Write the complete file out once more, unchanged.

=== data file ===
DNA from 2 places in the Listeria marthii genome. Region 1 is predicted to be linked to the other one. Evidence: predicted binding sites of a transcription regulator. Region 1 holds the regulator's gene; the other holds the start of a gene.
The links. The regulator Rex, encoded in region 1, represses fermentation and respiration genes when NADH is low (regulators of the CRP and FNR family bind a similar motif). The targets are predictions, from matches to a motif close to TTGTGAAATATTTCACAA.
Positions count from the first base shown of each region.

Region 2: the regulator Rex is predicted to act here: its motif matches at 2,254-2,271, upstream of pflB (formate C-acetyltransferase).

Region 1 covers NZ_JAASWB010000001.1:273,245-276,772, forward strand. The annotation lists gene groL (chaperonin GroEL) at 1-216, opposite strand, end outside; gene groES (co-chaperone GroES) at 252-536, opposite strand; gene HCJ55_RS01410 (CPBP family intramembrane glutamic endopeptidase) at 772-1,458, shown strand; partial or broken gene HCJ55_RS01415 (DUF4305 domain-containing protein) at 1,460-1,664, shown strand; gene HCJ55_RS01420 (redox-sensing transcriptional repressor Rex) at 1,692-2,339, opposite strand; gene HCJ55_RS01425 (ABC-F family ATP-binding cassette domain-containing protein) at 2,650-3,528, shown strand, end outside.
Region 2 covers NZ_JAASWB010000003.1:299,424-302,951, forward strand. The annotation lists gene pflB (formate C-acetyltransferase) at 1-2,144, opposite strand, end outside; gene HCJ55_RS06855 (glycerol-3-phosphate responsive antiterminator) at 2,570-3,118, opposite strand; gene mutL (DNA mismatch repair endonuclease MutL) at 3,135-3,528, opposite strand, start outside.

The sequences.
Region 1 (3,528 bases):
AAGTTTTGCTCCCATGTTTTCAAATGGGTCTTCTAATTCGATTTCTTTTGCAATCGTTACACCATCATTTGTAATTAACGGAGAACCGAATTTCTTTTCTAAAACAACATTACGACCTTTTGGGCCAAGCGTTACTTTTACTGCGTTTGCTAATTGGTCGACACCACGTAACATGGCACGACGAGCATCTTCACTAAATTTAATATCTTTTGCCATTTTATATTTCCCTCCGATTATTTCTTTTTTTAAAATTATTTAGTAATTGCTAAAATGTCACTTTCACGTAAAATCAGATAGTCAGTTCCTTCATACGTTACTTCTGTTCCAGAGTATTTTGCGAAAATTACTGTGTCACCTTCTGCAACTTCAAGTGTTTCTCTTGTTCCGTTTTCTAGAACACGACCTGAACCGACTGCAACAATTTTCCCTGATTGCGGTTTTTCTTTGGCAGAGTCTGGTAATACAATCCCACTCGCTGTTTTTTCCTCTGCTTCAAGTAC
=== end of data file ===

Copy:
DNA from 2 places in the Listeria marthii genome. Region 1 is predicted to be linked to the other one. Evidence: predicted binding sites of a transcription regulator. Region 1 holds the regulator's gene; the other holds the start of a gene.
The links. The regulator Rex, encoded in region 1, represses fermentation and respiration genes when NADH is low (regulators of the CRP and FNR family bind a similar motif). The targets are predictions, from matches to a motif close to TTGTGAAATATTTCACAA.
Positions count from the first base shown of each region.

Region 2: the regulator Rex is predicted to act here: its motif matches at 2,254-2,271, upstream of pflB (formate C-acetyltransferase).

Region 1 covers NZ_JAASWB010000001.1:273,245-276,772, forward strand. The annotation lists gene groL (chaperonin GroEL) at 1-216, opposite strand, end outside; gene groES (co-chaperone GroES) at 252-536, opposite strand; gene HCJ55_RS01410 (CPBP family intramembrane glutamic endopeptidase) at 772-1,458, shown strand; partial or broken gene HCJ55_RS01415 (DUF4305 domain-containing protein) at 1,460-1,664, shown strand; gene HCJ55_RS01420 (redox-sensing transcriptional repressor Rex) at 1,692-2,339, opposite strand; gene HCJ55_RS01425 (ABC-F family ATP-binding cassette domain-containing protein) at 2,650-3,528, shown strand, end outside.
Region 2 covers NZ_JAASWB010000003.1:299,424-302,951, forward strand. The annotation lists gene pflB (formate C-acetyltransferase) at 1-2,144, opposite strand, end outside; gene HCJ55_RS06855 (glycerol-3-phosphate responsive antiterminator) at 2,570-3,118, opposite strand; gene mutL (DNA mismatch repair endonuclease MutL) at 3,135-3,528, opposite strand, start outside.

The sequences.
Region 1 (3,528 bases):
AAGTTTTGCTCCCATGTTTTCAAATGGGTCTTCTAATTCGATTTCTTTTGCAATCGTTACACCATCATTTGTAATTAACGGAGAACCGAATTTCTTTTCTAAAACAACATTACGACCTTTTGGGCCAAGCGTTACTTTTACTGCGTTTGCTAATTGGTCGACACCACGTAACATGGCACGACGAGCATCTTCACTAAATTTAATATCTTTTGCCATTTTATATTTCCCTCCGATTATTTCTTTTTTTAAAATTATTTAGTAATTGCTAAAATGTCACTTTCACGTAAAATCAGATAGTCAGTTCCTTCATACGTTACTTCTGTTCCAGAGTATTTTGCGAAAATTACTGTGTCACCTTCTGCAACTTCAAGTGTTTCTCTTGTTCCGTTTTCTAGAACACGACCTGAACCGACTGCAACAATTTTCCCTGATTGCGGTTTTTCTTTGGCAGAGTCTGGTAATACAATCCCACTCGCTGTTTTTTCCTCTGCTTCAAGTAC